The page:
Fifty years in the future I sit correcting papers for my Dog Lawyers class at Hobo Hudson University. I am one of the hundreds of teachers instructing unborn puppies the laws that must not be broken to fulfill Hobo’s dream to make the world a better place.
This has been Hobo’s dream since he arrived at Rainbow Bridge in a rush. He was talking before I could finish my induction. “The world is such a mess,” Hobo interrupted. “The key is that souls are born knowing nothing, but what if they knew right from wrong immediately and grew up as moral, fair-minded souls? Life would certainly be better.”
I didn’t have time to agree with him before he buzzed by me, his friends and family who had arrived to greet him. He went right to the library where I found him sitting on the floor surrounded by plans. “Hobo,” I said softly, “a lot of dogs have different reactions when they arrive here.”
He held up a paw. “No time Foley. I have a meeting with Aristotle. He read the proposal I sent him and agrees. He is going to start working with human babies. Imagine people being born who have been taught by the history’s best teachers? We are going to change the world.” Before I could talk Hobo had run out the door to meet with Aristotle.
The great philosopher agreed with Hobo and acquiesced to work with the unborn babies. Soon, from the human side to the dog side, the sound of construction echoed off the mountains of Rainbow Bridge. In weeks the new buildings were done, the universities opened and the unborn were being taught.
Hobo’s closest friends including, Hattie Mae, Tommy Tunes. Smoochy, Brody, Leo and I began to teach classes in our respected fields. Hobo acted as both dean and president while instructing a class on manipulating the bone market. The Angels said they had never seen a dog adapt better to being at the Bridge than Hobo but I knew better.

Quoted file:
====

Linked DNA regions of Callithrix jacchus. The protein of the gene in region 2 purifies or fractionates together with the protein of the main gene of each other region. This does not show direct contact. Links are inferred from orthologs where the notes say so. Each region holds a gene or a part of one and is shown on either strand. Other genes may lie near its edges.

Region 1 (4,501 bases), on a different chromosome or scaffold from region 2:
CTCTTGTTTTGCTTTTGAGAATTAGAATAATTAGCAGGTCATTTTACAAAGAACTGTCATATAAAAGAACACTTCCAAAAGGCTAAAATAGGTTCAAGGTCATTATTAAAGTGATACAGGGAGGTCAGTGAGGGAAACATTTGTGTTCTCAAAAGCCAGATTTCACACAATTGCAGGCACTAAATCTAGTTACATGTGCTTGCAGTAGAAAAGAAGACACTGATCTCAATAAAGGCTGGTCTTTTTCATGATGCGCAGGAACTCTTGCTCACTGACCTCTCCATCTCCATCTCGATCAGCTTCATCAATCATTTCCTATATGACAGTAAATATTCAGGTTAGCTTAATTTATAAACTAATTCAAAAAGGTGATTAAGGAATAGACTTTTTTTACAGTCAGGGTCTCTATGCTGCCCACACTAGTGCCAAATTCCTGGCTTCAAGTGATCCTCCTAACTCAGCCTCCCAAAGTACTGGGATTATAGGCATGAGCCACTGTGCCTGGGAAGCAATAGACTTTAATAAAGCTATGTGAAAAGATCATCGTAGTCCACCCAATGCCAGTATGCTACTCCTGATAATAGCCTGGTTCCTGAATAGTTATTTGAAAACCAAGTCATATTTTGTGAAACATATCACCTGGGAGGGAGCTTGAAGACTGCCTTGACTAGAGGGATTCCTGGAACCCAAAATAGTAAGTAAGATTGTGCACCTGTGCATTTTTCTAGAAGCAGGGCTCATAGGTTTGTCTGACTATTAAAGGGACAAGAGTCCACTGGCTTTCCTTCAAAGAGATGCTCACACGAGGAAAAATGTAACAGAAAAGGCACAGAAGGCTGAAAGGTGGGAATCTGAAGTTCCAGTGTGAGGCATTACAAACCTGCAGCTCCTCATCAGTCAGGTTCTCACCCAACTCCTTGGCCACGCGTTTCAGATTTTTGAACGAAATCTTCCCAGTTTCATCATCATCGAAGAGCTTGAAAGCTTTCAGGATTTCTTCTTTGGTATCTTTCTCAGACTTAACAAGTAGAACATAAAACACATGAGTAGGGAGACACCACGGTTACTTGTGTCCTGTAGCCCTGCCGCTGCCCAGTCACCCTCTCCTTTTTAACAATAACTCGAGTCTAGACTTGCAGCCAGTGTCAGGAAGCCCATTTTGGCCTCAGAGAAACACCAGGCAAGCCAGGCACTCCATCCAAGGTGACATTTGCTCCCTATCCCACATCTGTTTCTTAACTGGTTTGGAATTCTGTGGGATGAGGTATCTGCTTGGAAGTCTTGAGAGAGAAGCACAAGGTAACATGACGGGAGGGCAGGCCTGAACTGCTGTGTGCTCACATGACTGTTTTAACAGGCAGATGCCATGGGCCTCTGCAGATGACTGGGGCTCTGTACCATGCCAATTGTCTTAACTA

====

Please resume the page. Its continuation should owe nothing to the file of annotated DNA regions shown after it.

I began working later at night and waiting. One evening I heard a soft weeping coming down the hall. I walked to Hobo’s office and saw him looking out the window and crying. He saw my reflection and quickly composed himself.
“Damn allergies,” he said blowing his nose.
“It’s time,” I said walking towards him and taking him by the paw. He weakly insisted he could not leave but let me guide him anyway. We came to the borrowed bodies factory and each chose a lovely tree swallow. “Are you ready Hobo?” I asked. He sadly nodded agreeing to do what he had put off since he reached the Bridge.
Paw in paw we flew into the sun and came out in Hobo’s parents’ backyard. We glided to the kitchen window. “There they are,” Hobo said softly as he gazed at his parents sitting with Wiley. His dad’s eyes were slightly vacant. His mom stared ahead. “They are so sad,” Hobo said softly. Then his dad looked up and saw us at the window. He smiled slightly and nodded acknowledgment. Hobo, in his swallow body, nodded back, and then we flew back to the Bridge. When we arrived Hobo thanked me.
I gave him a hug. “That is why we do angel visits,” I told him. “They are hard on us, but it gives our parents a few moments of pleasure, and that’s what angels do.”
“I was just a dog tied to a tree,” Hobo said quietly. “My dad walked by every day. Finally, he asked the owner if he could take me home. Since then Foley, I had the greatest life. I became famous, I wrote two books,” he paused and looked deeply into my eyes. “If you are going to write about this then here would be a good place to plug the books.”
(The Richest Dog in Town can be bought here and Bioterrorism Seized the Sea can be bought here.)
“Look at all the wonderful people you have brought into your parents’ lives Hobo,” I told him. “If not for you, when you passed over, your parents would have only each other to help them grieve. But they have people from all over the world who are mourning with them. You gave them joy, and people to love, there is no greater gift.”
“And they gave me my life,” Hobo said. “I didn’t think I could bare to visit them, but now that I have maybe we can do it some more. It sure was nice to see dad’s smile again.”
I promised him we could go anytime he wanted.
Now, 50 years later, Hobo’s parents are with him, as is Wyley, and their entire family. Mine is as well. We are all happy together like we were when we first met at Doggyspace.
The world is a much kinder, gentler place as well. Hobo’s and Aristotle’s idea for a university for babies and puppies took years to bear fruit but now countries cooperate with one another and people reason instead of fight. No one on the mortal side knows what turned the world from being an angry place that seemed ready to explode once a week to a peaceful one.
But we angels know. It was the Hobo Effect.
Once again Hobo has saved the world.